Platts recently reported what is not a surprise to this industry – that the majority of oil and gas deals are comprised of shale transactions.
In the third quarter of 2011, the total number of energy deals — upstream, midstream and downstream — more than doubled to $46.8 billion when compared with the same time last year. Shale play deals alone contributed $22.6 billion to that figure. This amount is quadruple the amount of shale deals done last year. PricewaterhouseCoopers (PwC) is responsible for the report.
“Shale-gas assets continue to attract vast interest from oil and gas companies with five of the top 10 largest deals in the third quarter involving shale plays,” Steve Haffner, a Pittsburgh-based partner with PwC’s energy practice, said in a statement.
The Marcellus Shale remains productive as both existing companies continue to develop fields and new players enter the game. The Utica shale is fast behind Marcellus, as companies realize the potential of a stacked play (the Marcellus lies atop the Utica in parts of Pennsylvania and Ohio) resulting in cost savings via shared infrastructure already built for the Marcellus.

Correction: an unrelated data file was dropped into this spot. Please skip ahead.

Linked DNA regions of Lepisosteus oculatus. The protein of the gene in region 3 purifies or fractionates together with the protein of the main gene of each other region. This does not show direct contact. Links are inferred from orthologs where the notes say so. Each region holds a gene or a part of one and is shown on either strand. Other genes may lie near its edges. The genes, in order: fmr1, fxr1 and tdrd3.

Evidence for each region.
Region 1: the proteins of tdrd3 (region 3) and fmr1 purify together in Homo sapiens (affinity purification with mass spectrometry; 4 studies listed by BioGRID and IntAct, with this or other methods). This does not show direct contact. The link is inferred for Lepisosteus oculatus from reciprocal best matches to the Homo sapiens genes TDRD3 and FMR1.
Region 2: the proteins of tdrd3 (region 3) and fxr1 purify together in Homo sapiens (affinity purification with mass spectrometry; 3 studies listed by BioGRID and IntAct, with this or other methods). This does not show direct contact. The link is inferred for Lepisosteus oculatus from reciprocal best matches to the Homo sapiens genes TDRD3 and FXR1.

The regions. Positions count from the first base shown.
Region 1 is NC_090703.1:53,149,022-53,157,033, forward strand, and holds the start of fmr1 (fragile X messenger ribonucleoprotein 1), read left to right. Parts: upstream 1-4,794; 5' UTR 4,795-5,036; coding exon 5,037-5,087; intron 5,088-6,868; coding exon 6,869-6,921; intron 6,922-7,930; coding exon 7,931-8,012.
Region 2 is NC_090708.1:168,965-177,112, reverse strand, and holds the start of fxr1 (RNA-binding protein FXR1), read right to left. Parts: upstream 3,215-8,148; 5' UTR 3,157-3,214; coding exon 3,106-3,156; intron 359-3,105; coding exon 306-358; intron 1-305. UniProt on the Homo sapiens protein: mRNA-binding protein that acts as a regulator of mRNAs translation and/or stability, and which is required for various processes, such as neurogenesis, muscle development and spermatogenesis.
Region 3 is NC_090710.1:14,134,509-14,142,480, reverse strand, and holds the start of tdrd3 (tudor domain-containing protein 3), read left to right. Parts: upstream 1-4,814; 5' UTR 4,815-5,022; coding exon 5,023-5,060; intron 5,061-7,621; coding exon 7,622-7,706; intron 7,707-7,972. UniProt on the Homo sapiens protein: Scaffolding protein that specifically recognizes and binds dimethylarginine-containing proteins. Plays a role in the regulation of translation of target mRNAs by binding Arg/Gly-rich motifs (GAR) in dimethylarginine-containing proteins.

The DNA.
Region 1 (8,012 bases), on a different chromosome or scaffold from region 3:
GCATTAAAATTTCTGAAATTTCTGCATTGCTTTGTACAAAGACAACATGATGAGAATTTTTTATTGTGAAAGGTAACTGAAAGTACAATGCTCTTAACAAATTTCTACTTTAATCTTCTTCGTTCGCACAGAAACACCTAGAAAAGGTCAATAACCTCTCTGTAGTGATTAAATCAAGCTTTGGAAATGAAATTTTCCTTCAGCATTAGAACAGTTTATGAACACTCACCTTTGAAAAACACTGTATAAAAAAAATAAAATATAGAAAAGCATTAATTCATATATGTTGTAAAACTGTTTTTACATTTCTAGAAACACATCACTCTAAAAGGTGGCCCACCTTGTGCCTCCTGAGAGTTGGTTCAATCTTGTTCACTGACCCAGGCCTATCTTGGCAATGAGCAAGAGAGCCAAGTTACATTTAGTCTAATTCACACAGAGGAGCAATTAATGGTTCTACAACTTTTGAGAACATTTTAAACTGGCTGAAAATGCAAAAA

For deals greater than $50 million, there were 24 upstream deals totaling $28.1 billion, or 57% of total energy deal value, up 52% from the previous year, PwC said. Oilfield equipment followed in deal activity, with $7.3 billion, while midstream deals contributed $10.4 billion, according to the PwC analysis.
This wave of the future was perhaps best described by Carlos Dengo, vice president of geoscience for ExxonMobil Upstream Research Company, when he said, “One example of how innovation has shaped the nation’s energy future is shale gas. Up until a few years ago, we weren’t even close to recognizing its enormous potential in this country. Technological breakthroughs and finding ways to use old technology in new ways have made it possible for vast quantities of clean-burning natural gas to be discovered. Developing and producing this resource is going to mean lots of good jobs and reliable, clean energy.”
It’s time to wake up and understand the benefits for everyone. Shale is here to stay.